AP Lang and Comp
5 December 2014
Henry David Thoreau, transcendentalist, and philosopher, once stated in his words of morality that one should “not be too moral. You may cheat yourself out of much life so. Aim above morality. Be not simply good; be good for something.” This message has been used in many writings across the ages, as a distinct genre, the medieval morality play. The medieval morality play uses a very relatable character to convey its moral, which is commonly known as an everyman. Salinger can make Holden Caulfield be considered a contemporary Everyman, through Holden’s great relatability to the reader. Holden may seem insane, antisocial, and immature, but in fact, Holden has served as an everyman to influence our youth for over 60 years. The medieval everyman that Holden exemplifies takes its roots in a medieval morality play. A medieval morality play is a genre of shows that were very popular in Europe during the fifteenth and sixteenth centuries. They consisted of a protagonist that represented something small or broad enough to symbolize the world as a whole. All the characters in the show have an important purpose of either morally guiding the protagonist to be good or evil, often allegorically representing moral issues in real society. One of the most popular morality plays, The Somonyng of Everyman (Everyman) is a very famous medieval morality play that uses very complex, descriptive allegorical characters to describe the Christian Salvation and what men must do to
attain it. The play features an immense amount of allegorie where Everyman represents all of mankind. Everyman is faced with dilemmas of good and evil when he starts to interact with society and his followers. Everyman is soon faced with the realization that he is alone, despite all his so called friends and necessities. Everyman realizes that all that matters when he is placed before God is that he is only left with his good deeds. Through not only the relatability of everyman, the unknown author also relates to his audience by using examples of the 15th and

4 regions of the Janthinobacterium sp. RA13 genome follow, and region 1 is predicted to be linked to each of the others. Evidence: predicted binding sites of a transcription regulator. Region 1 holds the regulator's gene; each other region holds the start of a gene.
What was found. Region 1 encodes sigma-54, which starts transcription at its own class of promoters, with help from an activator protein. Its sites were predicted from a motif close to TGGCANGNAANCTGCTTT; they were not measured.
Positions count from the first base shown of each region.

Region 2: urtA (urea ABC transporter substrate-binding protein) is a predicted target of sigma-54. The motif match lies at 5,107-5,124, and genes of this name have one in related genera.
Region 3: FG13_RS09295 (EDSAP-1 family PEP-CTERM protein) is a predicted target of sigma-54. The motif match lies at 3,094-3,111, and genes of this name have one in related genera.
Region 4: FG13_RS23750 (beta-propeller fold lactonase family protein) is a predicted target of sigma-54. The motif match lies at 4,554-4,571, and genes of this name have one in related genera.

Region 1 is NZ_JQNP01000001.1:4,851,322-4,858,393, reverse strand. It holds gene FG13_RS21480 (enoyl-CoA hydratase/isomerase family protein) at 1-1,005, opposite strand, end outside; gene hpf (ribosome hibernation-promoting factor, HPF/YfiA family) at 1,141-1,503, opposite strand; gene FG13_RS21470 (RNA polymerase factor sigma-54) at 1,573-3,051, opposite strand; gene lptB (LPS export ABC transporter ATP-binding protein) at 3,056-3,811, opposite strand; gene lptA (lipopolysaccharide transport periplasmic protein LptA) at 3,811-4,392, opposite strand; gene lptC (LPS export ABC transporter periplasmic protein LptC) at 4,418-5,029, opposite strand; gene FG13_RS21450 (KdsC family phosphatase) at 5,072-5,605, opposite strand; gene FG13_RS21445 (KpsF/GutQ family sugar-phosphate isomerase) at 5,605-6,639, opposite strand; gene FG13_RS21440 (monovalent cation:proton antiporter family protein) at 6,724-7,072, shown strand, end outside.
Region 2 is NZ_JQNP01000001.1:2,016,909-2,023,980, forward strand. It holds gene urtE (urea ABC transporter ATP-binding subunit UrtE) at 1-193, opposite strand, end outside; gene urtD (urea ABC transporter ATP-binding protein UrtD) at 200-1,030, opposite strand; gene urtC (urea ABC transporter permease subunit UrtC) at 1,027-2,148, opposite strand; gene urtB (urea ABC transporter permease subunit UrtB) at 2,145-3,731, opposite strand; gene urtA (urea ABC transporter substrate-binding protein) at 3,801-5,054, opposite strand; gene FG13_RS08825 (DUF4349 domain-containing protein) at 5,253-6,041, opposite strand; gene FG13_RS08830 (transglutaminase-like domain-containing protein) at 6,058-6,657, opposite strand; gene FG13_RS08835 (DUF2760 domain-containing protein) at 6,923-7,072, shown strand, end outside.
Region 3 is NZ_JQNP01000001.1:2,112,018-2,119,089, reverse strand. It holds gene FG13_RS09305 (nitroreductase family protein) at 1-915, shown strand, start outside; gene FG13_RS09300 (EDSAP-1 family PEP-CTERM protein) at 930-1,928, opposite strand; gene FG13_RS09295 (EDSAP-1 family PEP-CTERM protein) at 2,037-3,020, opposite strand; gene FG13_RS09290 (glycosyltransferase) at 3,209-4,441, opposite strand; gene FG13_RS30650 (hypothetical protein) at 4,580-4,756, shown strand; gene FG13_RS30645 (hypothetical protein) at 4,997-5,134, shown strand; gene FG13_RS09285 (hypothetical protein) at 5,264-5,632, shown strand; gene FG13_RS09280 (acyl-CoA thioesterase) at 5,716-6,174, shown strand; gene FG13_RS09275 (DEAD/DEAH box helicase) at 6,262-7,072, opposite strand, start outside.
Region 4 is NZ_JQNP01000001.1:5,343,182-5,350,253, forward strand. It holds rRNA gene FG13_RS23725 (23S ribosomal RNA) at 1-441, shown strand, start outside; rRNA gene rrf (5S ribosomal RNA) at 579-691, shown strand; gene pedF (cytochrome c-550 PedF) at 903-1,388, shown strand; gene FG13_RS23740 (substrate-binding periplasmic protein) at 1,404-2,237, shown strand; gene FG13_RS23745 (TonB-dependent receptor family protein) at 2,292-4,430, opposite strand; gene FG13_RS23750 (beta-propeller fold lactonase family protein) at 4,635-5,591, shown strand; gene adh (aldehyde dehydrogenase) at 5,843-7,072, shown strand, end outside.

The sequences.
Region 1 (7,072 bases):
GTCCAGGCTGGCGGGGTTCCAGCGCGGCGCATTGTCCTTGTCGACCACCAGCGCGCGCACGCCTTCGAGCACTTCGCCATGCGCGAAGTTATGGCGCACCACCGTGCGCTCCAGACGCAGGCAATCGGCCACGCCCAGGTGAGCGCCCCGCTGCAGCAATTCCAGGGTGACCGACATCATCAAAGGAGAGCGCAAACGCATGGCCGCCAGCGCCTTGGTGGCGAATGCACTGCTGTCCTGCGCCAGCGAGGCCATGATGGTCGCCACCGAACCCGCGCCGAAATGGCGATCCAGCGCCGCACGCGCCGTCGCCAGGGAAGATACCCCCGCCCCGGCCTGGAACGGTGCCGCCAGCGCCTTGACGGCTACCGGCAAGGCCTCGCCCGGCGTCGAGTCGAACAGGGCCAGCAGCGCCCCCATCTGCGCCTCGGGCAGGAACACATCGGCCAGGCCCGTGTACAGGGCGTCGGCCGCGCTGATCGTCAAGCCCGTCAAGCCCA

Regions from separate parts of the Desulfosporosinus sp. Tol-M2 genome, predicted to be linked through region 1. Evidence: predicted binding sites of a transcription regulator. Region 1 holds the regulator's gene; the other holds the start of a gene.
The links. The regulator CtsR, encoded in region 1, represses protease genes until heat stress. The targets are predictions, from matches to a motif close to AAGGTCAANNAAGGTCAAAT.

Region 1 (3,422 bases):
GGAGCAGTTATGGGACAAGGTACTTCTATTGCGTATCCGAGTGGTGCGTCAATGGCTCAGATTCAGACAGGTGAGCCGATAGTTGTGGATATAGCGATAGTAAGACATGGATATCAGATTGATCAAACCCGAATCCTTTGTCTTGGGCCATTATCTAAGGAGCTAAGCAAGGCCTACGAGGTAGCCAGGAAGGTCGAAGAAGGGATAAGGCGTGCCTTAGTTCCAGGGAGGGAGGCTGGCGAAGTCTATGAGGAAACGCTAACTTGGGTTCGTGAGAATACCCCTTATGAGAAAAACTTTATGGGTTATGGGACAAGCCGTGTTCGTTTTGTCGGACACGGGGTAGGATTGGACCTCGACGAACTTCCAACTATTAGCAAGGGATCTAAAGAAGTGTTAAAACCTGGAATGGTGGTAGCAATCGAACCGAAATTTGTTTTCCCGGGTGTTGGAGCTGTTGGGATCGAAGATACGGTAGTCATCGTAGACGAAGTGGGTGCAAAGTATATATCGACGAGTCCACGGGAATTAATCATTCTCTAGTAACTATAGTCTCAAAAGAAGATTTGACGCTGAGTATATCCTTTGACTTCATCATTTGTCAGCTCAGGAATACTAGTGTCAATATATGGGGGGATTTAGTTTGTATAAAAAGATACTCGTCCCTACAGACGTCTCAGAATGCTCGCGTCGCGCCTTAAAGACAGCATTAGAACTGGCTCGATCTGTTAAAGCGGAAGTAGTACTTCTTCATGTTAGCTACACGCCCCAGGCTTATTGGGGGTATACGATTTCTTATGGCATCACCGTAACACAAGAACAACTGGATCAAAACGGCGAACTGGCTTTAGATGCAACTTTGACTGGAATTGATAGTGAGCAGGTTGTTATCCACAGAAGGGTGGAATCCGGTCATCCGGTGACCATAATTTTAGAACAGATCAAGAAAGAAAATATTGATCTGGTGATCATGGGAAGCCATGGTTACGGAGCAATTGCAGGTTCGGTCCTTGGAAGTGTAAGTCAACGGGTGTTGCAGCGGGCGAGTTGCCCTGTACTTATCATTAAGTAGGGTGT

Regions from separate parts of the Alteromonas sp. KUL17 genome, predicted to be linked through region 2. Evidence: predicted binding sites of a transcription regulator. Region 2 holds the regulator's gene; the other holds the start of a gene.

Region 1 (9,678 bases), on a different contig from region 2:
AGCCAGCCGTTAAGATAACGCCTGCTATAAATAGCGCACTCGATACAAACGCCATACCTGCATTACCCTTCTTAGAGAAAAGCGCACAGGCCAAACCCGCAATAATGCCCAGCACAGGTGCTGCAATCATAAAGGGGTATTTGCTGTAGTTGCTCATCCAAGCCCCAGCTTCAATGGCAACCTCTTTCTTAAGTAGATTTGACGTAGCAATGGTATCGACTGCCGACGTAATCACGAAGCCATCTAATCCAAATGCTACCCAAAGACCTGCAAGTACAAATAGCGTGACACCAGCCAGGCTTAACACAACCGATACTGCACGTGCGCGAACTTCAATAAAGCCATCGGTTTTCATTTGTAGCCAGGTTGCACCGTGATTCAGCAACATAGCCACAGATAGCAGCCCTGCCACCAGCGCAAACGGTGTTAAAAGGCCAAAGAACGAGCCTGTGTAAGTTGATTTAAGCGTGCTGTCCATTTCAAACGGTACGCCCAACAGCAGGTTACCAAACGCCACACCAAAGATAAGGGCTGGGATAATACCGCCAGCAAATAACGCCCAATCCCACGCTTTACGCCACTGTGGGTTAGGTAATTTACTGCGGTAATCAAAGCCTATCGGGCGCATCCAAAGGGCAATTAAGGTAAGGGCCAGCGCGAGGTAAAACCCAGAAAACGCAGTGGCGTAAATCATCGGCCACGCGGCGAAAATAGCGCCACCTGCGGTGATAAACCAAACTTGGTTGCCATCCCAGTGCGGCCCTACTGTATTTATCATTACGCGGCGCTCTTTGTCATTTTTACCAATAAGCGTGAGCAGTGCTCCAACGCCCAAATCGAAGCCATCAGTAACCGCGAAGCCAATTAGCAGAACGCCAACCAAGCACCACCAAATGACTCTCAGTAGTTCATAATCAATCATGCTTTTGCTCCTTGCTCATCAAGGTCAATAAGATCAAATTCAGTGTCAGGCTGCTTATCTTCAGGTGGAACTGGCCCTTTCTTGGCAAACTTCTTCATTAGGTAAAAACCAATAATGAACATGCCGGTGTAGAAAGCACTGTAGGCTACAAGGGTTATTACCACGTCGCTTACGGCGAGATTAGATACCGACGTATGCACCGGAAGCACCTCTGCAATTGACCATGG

16th centuries, where Salinger also makes his relatable to the modern teenager by using an appropriate plot for the time.
In The Somonyng of Everyman, Everyman represents his audience that is all of mankind.
On the other hand, Holden describes the average teenager through his struggles with family life and struggles with subordinating to authority. Holden seems to show a lack of respect for his parents when Phoebe says, " Daddy'll kill you." and Holden responds, "No, he won't. The worst he'll do, he'll give me hell again, and then he'll send me to that goddam military school. That's all he'll do to me (Salinger 89).” Holden clearly shows a lack of respect for his parents by brushing their punishments off carelessly. This is very relatable to modern teenagers nowadays because they tend to believe punishments are useless and unreasonable, but in reality, parents usually know best. Holden also clearly struggles with subordinating to authority because he has been kicked out of three high schools in his high school career, all of which, were due to bad grades and poor behavior. The bad grades and bad behavior is clear evidence for his lack of respect for school authorities and parental authority. Holdens rebellious nature is a definite reason that he should be considered a realistic teenager.
Holdens actions and thoughts bring out the shocking truth about society. Holdens thought on suitcases reveals a troubling truth when he states, “They were these very inexpensivelooking suitcasesthe ones that aren't genuine leather or